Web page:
Patron Saint of Bipartisanship

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A central issue for us as Americans in the aftermath is found in the prophet Jeremiah:

“An astonishing and horrible thing has been committed in the land: The prophets prophesy falsely, and the priests rule by their own power; and My people love to have it so. But what will you do in the end?” (Jer. 5:30-31).

The first time you are lied to, there is some leeway for understanding why you might have been taken in. But the second time you are lied to, and you go through the motions of accepting it, this means that the liar now has an accomplice he did not have before. The people love to have it so.

One of those lies, incidentally, is the lie that bipartisanship is a good thing. A people without a moral compass (as people without the Word of God must be) are people who think of compromise as splitting the difference in a spirit of going along and getting along. The problem is that they do this with all issues. There are some things that a spirit of compliant accommodation is good for — your wife wants sushi and you are thinking steak, and so it makes sense to go to a steak and sushi bar. Good for you.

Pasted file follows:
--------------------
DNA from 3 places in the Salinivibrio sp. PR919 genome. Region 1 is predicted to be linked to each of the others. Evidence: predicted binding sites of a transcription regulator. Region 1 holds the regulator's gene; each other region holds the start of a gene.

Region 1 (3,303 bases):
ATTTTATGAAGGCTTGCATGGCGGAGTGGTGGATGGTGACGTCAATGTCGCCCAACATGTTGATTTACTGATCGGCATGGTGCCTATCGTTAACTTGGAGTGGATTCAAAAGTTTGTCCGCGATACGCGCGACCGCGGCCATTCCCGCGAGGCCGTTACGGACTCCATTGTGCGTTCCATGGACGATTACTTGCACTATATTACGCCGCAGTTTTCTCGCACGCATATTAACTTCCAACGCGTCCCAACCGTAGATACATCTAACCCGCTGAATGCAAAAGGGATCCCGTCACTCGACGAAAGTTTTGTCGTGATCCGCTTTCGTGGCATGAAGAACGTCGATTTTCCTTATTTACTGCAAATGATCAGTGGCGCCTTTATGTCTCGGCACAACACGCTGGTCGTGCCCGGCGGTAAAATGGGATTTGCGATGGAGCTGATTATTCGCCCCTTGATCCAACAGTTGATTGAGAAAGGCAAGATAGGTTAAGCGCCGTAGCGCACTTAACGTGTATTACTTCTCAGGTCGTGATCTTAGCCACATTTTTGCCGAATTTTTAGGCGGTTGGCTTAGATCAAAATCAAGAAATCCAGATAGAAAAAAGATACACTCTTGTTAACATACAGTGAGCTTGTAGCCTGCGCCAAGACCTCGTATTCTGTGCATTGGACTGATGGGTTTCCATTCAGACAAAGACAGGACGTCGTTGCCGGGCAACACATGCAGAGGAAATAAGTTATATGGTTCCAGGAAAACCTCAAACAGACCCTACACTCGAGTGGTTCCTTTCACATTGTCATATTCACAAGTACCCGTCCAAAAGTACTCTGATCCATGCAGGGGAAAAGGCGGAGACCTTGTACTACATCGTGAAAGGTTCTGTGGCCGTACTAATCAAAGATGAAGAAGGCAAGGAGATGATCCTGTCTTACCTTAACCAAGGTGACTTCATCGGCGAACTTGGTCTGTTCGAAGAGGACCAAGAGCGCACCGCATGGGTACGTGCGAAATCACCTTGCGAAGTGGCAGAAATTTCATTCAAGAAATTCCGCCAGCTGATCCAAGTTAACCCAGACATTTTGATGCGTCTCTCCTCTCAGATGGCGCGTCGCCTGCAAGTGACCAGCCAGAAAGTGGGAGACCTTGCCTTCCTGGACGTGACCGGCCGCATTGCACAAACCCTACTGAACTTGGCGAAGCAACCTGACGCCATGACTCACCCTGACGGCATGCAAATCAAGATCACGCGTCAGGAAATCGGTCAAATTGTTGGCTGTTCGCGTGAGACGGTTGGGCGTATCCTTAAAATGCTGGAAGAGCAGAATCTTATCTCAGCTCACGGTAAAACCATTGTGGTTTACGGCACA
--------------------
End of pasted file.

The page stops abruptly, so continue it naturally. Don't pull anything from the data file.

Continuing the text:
But there are other areas where bipartisanship just adds grievous insult to the grotesque injury. If one faction of your pirate band wants to rape all the virgins, you don’t address the root issues by suggesting that we just rape half of them. If the men on your front porch want to rape the angels in your guest house, it is not high moral courage to offer your daughters instead. Let’s not be like Lot in this — patron saint of bipartisanship.

If the president wants to spend 10 trillion we don’t have, then don’t try to cheer me up with offers of whooping away 5 trillion we don’t have.

John Boehner says that he wants the president to succeed. At what? Why on earth would he want that? Well, he doesn’t want the Republicans in the House to get tagged as obstructionist. Right. If that happened, they might lose a presidential election or something.

This is why we are in deep trouble. This is one of the ways we “love to have it so.” Our leaders don’t mind if the trouble happens or not, just so long as they are not blamed for the trouble. And we are complicit because we don’t care if the trouble happens or not either, just so long as we think we can arrange to have it land on our grandchildren.

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